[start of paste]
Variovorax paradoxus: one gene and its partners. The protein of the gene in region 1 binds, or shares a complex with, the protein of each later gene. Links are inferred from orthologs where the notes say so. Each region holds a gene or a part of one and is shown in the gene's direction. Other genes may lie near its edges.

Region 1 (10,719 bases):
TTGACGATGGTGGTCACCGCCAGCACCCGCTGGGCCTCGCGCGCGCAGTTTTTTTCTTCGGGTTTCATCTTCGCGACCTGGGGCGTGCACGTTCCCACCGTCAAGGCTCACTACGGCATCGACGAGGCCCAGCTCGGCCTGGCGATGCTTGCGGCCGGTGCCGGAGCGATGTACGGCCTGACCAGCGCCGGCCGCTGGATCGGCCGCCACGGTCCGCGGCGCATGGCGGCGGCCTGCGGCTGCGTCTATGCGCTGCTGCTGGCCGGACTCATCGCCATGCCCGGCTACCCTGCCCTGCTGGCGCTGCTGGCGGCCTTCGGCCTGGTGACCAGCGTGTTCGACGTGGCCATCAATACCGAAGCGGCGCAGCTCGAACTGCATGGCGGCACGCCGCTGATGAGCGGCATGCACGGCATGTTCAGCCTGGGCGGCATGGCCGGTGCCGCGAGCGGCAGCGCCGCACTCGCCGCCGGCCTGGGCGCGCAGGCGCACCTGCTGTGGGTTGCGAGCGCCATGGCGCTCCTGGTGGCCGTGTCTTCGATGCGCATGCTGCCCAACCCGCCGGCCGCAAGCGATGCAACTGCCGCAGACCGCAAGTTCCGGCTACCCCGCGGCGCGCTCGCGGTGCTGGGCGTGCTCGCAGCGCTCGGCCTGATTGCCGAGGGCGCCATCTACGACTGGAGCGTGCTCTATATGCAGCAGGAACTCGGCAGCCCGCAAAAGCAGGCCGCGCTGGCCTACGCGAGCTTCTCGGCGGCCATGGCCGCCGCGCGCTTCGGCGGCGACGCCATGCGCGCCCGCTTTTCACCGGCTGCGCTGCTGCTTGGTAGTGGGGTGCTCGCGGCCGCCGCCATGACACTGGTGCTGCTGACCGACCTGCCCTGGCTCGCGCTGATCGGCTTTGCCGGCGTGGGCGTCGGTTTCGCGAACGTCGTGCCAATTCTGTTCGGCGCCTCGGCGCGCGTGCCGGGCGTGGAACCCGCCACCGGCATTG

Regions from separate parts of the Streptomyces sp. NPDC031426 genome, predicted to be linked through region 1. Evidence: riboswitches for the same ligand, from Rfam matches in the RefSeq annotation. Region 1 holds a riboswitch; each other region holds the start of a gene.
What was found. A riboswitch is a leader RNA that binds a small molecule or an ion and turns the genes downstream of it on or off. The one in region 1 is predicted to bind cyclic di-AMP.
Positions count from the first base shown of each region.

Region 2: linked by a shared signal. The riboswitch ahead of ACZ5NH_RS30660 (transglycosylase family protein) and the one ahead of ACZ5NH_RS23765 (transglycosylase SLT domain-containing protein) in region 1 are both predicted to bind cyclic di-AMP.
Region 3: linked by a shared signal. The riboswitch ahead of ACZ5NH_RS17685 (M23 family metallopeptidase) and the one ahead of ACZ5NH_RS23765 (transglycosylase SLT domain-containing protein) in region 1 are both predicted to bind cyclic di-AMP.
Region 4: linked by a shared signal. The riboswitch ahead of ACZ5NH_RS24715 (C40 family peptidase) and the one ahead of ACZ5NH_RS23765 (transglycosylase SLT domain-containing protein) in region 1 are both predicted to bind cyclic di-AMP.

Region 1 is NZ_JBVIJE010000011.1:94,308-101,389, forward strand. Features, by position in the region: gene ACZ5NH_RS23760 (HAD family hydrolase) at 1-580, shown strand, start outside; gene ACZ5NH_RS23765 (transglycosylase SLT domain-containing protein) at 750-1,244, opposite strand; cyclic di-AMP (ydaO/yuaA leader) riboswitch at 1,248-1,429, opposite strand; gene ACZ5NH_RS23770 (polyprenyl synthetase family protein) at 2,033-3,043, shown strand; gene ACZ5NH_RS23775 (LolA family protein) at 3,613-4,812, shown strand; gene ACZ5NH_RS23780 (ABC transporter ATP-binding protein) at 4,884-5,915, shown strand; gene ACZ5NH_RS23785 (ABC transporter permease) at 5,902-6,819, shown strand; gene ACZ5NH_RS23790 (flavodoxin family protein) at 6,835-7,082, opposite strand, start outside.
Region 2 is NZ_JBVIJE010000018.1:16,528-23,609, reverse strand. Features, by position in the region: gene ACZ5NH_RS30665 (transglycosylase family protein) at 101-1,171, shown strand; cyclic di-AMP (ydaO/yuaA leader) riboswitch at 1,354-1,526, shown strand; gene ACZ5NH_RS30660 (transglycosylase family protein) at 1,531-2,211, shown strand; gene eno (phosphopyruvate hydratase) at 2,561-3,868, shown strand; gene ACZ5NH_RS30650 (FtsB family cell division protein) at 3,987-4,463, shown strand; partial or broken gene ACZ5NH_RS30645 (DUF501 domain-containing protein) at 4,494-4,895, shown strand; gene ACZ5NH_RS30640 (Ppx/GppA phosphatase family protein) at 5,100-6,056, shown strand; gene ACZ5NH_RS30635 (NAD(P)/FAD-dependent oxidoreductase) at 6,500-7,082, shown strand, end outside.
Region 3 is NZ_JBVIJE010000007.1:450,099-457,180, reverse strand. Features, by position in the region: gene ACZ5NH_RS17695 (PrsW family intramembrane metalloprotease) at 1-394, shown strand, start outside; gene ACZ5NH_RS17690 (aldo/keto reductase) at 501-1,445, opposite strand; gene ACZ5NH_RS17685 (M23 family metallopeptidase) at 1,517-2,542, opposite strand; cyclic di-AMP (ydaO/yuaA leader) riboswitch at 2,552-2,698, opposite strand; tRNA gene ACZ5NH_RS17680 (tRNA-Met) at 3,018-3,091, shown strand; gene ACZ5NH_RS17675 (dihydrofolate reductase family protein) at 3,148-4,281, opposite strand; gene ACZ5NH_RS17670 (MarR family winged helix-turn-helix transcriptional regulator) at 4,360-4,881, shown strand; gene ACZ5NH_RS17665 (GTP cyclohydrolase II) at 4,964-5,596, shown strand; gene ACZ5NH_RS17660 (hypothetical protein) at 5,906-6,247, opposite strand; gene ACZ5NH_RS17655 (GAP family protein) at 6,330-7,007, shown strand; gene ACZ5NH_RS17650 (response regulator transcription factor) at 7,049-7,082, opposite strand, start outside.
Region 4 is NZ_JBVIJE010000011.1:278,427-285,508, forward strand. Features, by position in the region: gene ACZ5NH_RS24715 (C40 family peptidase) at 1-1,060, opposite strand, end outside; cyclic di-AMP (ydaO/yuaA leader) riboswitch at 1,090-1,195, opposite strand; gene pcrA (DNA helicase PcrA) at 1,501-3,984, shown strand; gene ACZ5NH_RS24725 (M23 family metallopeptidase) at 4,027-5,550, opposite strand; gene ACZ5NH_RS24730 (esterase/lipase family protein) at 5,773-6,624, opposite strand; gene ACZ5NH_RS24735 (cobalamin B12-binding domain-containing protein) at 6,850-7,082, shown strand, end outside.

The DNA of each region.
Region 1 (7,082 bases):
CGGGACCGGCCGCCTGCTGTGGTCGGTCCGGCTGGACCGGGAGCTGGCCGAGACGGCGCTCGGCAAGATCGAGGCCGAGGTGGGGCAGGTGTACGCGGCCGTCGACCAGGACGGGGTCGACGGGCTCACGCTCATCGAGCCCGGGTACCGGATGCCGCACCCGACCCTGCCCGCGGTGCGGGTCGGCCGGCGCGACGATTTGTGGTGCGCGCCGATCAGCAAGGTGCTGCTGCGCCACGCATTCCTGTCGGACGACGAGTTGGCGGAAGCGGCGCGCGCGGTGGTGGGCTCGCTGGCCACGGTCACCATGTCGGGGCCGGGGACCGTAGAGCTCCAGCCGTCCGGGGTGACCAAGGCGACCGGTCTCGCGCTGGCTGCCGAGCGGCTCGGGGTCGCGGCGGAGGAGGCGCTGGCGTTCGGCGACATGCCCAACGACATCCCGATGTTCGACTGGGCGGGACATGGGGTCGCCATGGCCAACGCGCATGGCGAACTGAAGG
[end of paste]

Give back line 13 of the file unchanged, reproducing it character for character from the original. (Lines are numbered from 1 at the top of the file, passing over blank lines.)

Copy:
Region 4 is NZ_JBVIJE010000011.1:278,427-285,508, forward strand. Features, by position in the region: gene ACZ5NH_RS24715 (C40 family peptidase) at 1-1,060, opposite strand, end outside; cyclic di-AMP (ydaO/yuaA leader) riboswitch at 1,090-1,195, opposite strand; gene pcrA (DNA helicase PcrA) at 1,501-3,984, shown strand; gene ACZ5NH_RS24725 (M23 family metallopeptidase) at 4,027-5,550, opposite strand; gene ACZ5NH_RS24730 (esterase/lipase family protein) at 5,773-6,624, opposite strand; gene ACZ5NH_RS24735 (cobalamin B12-binding domain-containing protein) at 6,850-7,082, shown strand, end outside.